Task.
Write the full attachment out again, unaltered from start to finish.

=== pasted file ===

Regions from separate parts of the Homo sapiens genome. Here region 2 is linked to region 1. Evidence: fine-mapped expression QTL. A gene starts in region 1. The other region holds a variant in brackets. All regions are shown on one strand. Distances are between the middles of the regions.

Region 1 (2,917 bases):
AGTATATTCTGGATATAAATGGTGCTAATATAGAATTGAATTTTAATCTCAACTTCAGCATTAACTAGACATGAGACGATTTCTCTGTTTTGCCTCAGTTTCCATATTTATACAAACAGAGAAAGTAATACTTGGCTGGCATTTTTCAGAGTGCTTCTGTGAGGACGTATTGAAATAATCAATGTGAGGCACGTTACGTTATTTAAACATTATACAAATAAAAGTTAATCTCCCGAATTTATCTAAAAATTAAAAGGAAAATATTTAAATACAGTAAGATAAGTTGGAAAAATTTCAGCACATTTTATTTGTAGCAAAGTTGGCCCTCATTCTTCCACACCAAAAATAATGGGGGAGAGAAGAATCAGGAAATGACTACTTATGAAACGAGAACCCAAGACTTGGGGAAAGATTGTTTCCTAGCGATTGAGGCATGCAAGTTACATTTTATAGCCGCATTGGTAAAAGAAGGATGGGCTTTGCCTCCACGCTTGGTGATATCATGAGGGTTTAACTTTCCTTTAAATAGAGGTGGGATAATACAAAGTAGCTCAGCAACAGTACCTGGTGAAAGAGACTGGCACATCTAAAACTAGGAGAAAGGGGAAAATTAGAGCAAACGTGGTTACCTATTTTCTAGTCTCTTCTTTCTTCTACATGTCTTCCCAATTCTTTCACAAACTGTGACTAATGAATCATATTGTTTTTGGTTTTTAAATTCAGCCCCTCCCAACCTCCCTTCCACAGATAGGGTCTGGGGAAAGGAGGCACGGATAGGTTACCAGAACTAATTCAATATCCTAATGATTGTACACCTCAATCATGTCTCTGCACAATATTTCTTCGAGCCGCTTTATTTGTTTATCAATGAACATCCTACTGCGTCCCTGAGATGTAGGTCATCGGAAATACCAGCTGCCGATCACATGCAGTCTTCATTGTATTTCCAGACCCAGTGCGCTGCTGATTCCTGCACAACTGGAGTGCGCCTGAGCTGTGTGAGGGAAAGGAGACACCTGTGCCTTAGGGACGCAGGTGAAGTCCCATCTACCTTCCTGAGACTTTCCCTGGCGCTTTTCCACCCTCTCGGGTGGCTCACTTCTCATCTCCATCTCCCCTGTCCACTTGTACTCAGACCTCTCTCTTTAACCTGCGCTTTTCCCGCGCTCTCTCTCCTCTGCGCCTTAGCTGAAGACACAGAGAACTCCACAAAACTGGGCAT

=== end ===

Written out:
Regions from separate parts of the Homo sapiens genome. Here region 2 is linked to region 1. Evidence: fine-mapped expression QTL. A gene starts in region 1. The other region holds a variant in brackets. All regions are shown on one strand. Distances are between the middles of the regions.

Region 1 (2,917 bases):
AGTATATTCTGGATATAAATGGTGCTAATATAGAATTGAATTTTAATCTCAACTTCAGCATTAACTAGACATGAGACGATTTCTCTGTTTTGCCTCAGTTTCCATATTTATACAAACAGAGAAAGTAATACTTGGCTGGCATTTTTCAGAGTGCTTCTGTGAGGACGTATTGAAATAATCAATGTGAGGCACGTTACGTTATTTAAACATTATACAAATAAAAGTTAATCTCCCGAATTTATCTAAAAATTAAAAGGAAAATATTTAAATACAGTAAGATAAGTTGGAAAAATTTCAGCACATTTTATTTGTAGCAAAGTTGGCCCTCATTCTTCCACACCAAAAATAATGGGGGAGAGAAGAATCAGGAAATGACTACTTATGAAACGAGAACCCAAGACTTGGGGAAAGATTGTTTCCTAGCGATTGAGGCATGCAAGTTACATTTTATAGCCGCATTGGTAAAAGAAGGATGGGCTTTGCCTCCACGCTTGGTGATATCATGAGGGTTTAACTTTCCTTTAAATAGAGGTGGGATAATACAAAGTAGCTCAGCAACAGTACCTGGTGAAAGAGACTGGCACATCTAAAACTAGGAGAAAGGGGAAAATTAGAGCAAACGTGGTTACCTATTTTCTAGTCTCTTCTTTCTTCTACATGTCTTCCCAATTCTTTCACAAACTGTGACTAATGAATCATATTGTTTTTGGTTTTTAAATTCAGCCCCTCCCAACCTCCCTTCCACAGATAGGGTCTGGGGAAAGGAGGCACGGATAGGTTACCAGAACTAATTCAATATCCTAATGATTGTACACCTCAATCATGTCTCTGCACAATATTTCTTCGAGCCGCTTTATTTGTTTATCAATGAACATCCTACTGCGTCCCTGAGATGTAGGTCATCGGAAATACCAGCTGCCGATCACATGCAGTCTTCATTGTATTTCCAGACCCAGTGCGCTGCTGATTCCTGCACAACTGGAGTGCGCCTGAGCTGTGTGAGGGAAAGGAGACACCTGTGCCTTAGGGACGCAGGTGAAGTCCCATCTACCTTCCTGAGACTTTCCCTGGCGCTTTTCCACCCTCTCGGGTGGCTCACTTCTCATCTCCATCTCCCCTGTCCACTTGTACTCAGACCTCTCTCTTTAACCTGCGCTTTTCCCGCGCTCTCTCTCCTCTGCGCCTTAGCTGAAGACACAGAGAACTCCACAAAACTGGGCAT